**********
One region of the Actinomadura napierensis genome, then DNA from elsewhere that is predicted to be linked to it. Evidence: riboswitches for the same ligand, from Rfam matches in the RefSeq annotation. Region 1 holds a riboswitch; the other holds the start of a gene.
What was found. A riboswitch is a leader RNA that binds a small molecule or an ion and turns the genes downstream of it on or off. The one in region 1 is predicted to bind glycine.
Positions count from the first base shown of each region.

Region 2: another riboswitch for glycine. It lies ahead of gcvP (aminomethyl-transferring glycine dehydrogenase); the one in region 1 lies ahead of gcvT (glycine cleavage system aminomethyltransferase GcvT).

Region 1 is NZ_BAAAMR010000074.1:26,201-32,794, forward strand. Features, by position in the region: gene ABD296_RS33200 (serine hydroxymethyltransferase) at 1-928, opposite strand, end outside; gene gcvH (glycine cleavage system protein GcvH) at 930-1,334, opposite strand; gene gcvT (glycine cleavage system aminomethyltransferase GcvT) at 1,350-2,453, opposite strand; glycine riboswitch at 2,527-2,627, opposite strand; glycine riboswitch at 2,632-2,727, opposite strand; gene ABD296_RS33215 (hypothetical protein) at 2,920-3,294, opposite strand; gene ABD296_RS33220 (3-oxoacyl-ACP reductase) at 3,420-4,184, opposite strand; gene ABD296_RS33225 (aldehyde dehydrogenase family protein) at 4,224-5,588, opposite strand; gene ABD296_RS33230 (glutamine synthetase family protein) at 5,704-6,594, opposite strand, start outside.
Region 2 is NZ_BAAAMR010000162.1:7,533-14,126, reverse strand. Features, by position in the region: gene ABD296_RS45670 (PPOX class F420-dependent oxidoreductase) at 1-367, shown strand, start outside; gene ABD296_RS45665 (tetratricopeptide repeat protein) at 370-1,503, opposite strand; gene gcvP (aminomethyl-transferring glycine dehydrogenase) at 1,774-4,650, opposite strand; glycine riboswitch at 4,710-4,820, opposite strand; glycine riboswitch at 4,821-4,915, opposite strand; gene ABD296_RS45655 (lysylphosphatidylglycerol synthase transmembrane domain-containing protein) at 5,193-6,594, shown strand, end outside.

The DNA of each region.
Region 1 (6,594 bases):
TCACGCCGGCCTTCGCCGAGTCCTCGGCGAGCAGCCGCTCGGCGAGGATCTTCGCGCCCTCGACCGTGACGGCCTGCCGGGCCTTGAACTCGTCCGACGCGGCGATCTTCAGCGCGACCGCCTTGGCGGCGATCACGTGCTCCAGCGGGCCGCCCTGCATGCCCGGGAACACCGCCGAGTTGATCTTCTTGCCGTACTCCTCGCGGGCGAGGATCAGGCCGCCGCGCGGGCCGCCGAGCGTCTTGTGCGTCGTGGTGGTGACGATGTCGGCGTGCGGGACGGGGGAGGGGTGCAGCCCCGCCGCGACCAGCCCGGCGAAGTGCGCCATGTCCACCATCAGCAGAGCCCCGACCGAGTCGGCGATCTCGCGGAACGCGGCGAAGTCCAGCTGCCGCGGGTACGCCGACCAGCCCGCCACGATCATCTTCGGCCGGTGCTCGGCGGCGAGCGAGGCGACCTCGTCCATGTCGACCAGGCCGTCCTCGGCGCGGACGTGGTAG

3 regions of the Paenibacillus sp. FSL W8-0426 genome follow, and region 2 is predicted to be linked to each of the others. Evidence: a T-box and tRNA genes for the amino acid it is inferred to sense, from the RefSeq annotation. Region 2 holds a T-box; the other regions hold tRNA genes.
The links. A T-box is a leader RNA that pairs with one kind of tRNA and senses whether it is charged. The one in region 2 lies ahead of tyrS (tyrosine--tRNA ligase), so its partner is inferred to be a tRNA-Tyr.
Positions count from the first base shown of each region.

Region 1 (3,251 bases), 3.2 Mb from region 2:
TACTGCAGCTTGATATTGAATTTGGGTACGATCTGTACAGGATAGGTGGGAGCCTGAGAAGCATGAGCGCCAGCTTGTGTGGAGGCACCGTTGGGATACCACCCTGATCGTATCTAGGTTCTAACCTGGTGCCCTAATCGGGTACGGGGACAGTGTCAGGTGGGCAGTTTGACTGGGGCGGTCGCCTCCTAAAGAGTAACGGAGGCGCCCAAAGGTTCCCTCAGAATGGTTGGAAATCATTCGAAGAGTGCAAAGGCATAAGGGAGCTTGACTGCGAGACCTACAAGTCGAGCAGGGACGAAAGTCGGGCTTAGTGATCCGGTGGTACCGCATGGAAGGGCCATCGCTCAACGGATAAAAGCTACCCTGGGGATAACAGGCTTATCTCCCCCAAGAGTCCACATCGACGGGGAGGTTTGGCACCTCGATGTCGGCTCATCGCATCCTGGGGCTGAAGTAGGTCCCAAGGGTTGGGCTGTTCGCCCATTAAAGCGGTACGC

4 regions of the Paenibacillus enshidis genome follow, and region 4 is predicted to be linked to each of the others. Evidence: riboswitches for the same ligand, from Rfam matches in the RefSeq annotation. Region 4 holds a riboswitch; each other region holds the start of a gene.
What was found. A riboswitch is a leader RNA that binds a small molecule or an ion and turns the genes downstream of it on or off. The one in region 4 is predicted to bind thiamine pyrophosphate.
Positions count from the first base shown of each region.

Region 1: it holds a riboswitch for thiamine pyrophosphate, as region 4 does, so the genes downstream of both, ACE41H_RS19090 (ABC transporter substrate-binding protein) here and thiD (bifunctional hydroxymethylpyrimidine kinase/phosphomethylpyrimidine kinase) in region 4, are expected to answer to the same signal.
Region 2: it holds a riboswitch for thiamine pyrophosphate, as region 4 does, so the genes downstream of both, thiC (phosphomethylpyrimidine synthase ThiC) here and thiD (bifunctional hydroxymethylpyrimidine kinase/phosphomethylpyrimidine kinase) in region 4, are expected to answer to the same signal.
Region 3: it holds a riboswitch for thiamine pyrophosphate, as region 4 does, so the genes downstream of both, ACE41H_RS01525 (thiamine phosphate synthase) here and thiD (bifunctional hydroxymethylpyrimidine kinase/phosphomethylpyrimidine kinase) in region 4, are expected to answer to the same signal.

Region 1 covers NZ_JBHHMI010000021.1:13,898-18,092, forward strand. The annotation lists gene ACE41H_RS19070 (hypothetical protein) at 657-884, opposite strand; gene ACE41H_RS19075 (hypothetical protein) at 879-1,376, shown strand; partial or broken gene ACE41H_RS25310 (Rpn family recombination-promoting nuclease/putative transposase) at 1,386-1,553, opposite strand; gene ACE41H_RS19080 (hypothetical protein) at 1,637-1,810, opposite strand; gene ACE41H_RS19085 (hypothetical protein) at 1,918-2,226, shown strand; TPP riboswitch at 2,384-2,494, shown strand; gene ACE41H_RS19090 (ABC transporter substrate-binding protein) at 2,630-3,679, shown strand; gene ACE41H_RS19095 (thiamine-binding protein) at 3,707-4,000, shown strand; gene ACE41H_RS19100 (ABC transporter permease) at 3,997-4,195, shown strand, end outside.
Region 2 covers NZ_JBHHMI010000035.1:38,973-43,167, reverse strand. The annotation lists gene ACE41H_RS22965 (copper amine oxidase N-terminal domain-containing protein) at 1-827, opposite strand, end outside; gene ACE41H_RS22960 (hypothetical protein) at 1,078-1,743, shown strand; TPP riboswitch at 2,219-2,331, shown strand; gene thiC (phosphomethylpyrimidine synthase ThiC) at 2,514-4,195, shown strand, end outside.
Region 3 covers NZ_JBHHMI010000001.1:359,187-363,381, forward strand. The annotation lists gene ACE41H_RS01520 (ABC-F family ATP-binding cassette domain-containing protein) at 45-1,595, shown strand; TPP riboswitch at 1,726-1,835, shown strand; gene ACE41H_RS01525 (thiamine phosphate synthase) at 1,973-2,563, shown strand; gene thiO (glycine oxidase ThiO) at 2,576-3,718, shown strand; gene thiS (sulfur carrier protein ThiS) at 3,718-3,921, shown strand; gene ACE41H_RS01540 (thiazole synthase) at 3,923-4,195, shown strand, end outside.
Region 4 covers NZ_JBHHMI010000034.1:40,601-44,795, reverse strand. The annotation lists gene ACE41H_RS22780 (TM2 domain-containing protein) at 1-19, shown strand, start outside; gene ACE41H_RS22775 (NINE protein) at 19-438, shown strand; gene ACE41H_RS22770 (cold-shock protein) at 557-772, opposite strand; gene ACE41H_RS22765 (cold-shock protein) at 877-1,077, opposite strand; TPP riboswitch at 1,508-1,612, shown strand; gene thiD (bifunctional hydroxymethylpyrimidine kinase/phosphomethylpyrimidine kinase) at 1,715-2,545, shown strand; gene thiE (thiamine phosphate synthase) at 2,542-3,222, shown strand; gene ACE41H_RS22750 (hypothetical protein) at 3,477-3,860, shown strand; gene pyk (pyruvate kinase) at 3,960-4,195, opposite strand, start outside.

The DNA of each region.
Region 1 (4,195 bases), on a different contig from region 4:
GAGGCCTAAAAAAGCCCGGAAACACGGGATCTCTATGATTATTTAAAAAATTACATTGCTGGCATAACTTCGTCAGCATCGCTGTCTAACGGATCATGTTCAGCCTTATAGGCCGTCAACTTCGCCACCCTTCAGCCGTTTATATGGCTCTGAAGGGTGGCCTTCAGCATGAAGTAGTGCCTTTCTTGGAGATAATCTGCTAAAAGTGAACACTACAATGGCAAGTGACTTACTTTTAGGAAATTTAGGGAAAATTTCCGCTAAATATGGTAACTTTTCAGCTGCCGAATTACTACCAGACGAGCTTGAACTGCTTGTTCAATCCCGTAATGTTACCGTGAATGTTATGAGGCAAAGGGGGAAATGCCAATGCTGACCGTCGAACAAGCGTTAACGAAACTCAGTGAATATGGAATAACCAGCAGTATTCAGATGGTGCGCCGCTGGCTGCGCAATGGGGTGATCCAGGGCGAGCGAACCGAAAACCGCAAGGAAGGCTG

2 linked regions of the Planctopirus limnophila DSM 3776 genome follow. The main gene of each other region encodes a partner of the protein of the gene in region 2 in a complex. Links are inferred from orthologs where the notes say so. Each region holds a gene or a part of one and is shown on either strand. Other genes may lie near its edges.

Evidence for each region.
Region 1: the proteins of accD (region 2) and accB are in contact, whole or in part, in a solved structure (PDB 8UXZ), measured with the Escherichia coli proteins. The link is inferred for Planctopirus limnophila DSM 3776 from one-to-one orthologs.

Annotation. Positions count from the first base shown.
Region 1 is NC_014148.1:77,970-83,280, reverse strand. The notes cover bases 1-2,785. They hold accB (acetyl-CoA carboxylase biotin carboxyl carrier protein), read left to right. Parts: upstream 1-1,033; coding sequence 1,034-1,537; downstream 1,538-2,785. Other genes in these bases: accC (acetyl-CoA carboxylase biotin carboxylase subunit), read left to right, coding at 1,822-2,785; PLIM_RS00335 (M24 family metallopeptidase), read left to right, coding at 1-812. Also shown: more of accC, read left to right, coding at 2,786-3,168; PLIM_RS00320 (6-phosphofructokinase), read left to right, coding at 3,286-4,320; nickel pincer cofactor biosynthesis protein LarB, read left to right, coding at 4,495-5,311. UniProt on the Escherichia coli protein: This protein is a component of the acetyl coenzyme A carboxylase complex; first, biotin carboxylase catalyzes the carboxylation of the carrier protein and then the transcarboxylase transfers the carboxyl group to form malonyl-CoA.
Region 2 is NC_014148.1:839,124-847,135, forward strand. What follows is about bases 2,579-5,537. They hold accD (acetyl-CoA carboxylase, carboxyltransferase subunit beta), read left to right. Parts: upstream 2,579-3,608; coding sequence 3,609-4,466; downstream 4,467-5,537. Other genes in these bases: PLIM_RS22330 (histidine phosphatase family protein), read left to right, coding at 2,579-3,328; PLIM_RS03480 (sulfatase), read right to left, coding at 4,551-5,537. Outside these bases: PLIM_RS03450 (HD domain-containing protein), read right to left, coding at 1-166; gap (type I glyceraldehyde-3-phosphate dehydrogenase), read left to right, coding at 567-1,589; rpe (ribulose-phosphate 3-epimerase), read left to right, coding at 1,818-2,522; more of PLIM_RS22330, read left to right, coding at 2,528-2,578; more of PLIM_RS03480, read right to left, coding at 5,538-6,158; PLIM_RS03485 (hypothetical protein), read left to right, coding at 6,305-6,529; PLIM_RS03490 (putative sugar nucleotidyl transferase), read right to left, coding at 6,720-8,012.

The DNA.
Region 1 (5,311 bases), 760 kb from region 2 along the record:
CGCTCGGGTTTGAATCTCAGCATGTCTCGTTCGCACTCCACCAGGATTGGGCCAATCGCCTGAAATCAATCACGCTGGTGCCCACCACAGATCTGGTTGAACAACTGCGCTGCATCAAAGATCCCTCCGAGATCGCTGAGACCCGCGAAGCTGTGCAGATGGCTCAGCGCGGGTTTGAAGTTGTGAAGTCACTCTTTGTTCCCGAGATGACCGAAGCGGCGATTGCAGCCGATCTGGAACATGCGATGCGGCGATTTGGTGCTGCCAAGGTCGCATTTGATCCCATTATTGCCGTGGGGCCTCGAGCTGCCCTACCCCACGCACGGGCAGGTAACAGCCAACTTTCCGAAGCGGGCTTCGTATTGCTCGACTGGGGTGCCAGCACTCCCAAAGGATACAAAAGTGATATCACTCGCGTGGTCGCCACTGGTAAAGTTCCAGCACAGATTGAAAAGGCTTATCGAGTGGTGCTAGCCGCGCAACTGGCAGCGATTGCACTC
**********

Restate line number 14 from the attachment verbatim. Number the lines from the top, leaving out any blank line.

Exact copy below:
TACTGCAGCTTGATATTGAATTTGGGTACGATCTGTACAGGATAGGTGGGAGCCTGAGAAGCATGAGCGCCAGCTTGTGTGGAGGCACCGTTGGGATACCACCCTGATCGTATCTAGGTTCTAACCTGGTGCCCTAATCGGGTACGGGGACAGTGTCAGGTGGGCAGTTTGACTGGGGCGGTCGCCTCCTAAAGAGTAACGGAGGCGCCCAAAGGTTCCCTCAGAATGGTTGGAAATCATTCGAAGAGTGCAAAGGCATAAGGGAGCTTGACTGCGAGACCTACAAGTCGAGCAGGGACGAAAGTCGGGCTTAGTGATCCGGTGGTACCGCATGGAAGGGCCATCGCTCAACGGATAAAAGCTACCCTGGGGATAACAGGCTTATCTCCCCCAAGAGTCCACATCGACGGGGAGGTTTGGCACCTCGATGTCGGCTCATCGCATCCTGGGGCTGAAGTAGGTCCCAAGGGTTGGGCTGTTCGCCCATTAAAGCGGTACGC